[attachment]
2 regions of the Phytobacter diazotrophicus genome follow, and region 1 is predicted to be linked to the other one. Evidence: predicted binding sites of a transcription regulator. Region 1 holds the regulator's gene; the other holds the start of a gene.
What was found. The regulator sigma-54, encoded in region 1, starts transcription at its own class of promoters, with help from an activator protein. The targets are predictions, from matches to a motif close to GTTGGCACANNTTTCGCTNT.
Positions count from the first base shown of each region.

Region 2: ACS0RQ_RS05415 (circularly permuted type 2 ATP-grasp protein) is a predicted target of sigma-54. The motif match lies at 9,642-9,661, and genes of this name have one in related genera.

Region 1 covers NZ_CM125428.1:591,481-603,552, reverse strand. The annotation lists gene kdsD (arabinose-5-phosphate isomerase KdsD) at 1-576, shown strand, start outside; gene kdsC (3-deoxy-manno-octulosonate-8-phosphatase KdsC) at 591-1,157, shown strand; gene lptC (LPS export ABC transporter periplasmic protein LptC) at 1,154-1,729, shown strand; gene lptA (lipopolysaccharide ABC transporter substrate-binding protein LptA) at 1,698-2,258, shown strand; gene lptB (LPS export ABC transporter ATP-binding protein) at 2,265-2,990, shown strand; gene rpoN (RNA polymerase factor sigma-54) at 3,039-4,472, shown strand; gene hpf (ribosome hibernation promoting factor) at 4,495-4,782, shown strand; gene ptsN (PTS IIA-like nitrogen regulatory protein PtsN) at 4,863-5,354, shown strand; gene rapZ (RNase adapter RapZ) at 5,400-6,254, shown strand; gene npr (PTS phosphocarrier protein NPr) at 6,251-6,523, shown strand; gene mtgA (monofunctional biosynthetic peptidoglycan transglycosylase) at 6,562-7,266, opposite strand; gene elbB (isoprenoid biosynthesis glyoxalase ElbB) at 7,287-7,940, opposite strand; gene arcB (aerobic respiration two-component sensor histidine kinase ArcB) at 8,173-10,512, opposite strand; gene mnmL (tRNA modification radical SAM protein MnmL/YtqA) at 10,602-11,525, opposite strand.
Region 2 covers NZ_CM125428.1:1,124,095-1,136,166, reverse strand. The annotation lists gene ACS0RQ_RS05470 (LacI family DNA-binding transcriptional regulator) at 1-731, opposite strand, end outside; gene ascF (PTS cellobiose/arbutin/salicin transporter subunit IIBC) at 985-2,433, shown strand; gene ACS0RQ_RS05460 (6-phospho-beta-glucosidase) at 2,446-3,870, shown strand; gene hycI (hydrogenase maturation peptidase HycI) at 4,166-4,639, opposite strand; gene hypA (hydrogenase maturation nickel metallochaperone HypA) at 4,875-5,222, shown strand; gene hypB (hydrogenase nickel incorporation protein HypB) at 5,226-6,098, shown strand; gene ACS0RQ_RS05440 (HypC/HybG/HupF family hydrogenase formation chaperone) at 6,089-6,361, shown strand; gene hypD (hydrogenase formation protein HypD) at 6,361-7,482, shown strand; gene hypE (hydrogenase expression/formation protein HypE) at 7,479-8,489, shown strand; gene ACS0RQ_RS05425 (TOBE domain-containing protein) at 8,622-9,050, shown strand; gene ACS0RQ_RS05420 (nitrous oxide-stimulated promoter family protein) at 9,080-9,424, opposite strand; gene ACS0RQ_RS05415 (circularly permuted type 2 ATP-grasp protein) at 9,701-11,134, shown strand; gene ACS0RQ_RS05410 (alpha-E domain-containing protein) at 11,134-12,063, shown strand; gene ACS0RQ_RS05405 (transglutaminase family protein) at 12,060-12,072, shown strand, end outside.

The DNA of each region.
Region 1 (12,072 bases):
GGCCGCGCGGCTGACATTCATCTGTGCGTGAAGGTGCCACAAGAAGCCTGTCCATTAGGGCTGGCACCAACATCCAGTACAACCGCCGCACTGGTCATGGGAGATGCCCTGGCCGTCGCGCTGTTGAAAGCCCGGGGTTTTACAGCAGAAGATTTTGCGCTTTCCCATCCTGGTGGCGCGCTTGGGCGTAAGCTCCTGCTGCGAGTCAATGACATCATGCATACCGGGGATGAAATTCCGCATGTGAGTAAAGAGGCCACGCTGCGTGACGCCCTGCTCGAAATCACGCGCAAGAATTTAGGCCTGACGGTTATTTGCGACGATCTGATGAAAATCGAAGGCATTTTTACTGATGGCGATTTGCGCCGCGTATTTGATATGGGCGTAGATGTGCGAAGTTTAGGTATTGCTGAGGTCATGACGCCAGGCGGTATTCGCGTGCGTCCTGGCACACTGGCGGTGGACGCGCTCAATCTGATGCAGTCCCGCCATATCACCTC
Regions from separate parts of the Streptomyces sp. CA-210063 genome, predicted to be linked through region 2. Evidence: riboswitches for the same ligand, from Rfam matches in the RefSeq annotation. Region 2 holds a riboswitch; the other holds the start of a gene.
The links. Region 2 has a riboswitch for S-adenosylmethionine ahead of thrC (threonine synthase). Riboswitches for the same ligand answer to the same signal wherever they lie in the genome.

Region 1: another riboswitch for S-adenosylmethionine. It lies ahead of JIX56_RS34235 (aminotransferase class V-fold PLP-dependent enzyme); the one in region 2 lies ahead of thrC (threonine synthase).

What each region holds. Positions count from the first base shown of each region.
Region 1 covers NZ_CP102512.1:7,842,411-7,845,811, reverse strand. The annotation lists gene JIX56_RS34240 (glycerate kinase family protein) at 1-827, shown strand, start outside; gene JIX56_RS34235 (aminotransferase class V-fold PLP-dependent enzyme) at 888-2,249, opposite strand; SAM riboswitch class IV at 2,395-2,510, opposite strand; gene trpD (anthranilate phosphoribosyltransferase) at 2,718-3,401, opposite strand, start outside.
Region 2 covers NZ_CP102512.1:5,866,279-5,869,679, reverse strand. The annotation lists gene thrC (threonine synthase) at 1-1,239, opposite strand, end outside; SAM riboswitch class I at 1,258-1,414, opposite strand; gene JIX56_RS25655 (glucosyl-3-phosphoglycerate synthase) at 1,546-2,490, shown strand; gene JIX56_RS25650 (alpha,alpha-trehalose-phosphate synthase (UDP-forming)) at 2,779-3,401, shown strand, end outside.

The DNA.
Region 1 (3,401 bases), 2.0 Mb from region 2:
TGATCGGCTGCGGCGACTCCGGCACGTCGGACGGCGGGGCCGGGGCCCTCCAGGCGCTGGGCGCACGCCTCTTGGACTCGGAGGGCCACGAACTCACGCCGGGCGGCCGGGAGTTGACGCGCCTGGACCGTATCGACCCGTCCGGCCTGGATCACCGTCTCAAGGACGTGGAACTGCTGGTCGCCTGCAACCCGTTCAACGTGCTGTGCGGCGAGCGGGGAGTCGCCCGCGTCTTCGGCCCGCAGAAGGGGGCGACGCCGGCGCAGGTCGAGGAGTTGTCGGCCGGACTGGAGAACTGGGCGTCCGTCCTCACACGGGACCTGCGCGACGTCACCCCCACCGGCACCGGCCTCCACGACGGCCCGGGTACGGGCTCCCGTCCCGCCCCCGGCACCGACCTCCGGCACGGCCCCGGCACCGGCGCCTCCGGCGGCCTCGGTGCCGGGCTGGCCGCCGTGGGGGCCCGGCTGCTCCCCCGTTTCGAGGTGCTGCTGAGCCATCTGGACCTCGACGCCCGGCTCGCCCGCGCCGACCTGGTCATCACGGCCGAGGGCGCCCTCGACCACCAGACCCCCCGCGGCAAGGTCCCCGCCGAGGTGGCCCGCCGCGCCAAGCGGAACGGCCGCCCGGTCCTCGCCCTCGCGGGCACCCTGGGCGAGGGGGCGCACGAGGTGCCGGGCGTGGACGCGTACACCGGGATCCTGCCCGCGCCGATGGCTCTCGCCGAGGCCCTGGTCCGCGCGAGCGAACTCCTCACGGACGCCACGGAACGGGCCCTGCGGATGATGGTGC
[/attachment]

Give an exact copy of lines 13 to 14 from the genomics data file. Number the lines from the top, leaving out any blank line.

What each region holds. Positions count from the first base shown of each region.
Region 1 covers NZ_CP102512.1:7,842,411-7,845,811, reverse strand. The annotation lists gene JIX56_RS34240 (glycerate kinase family protein) at 1-827, shown strand, start outside; gene JIX56_RS34235 (aminotransferase class V-fold PLP-dependent enzyme) at 888-2,249, opposite strand; SAM riboswitch class IV at 2,395-2,510, opposite strand; gene trpD (anthranilate phosphoribosyltransferase) at 2,718-3,401, opposite strand, start outside.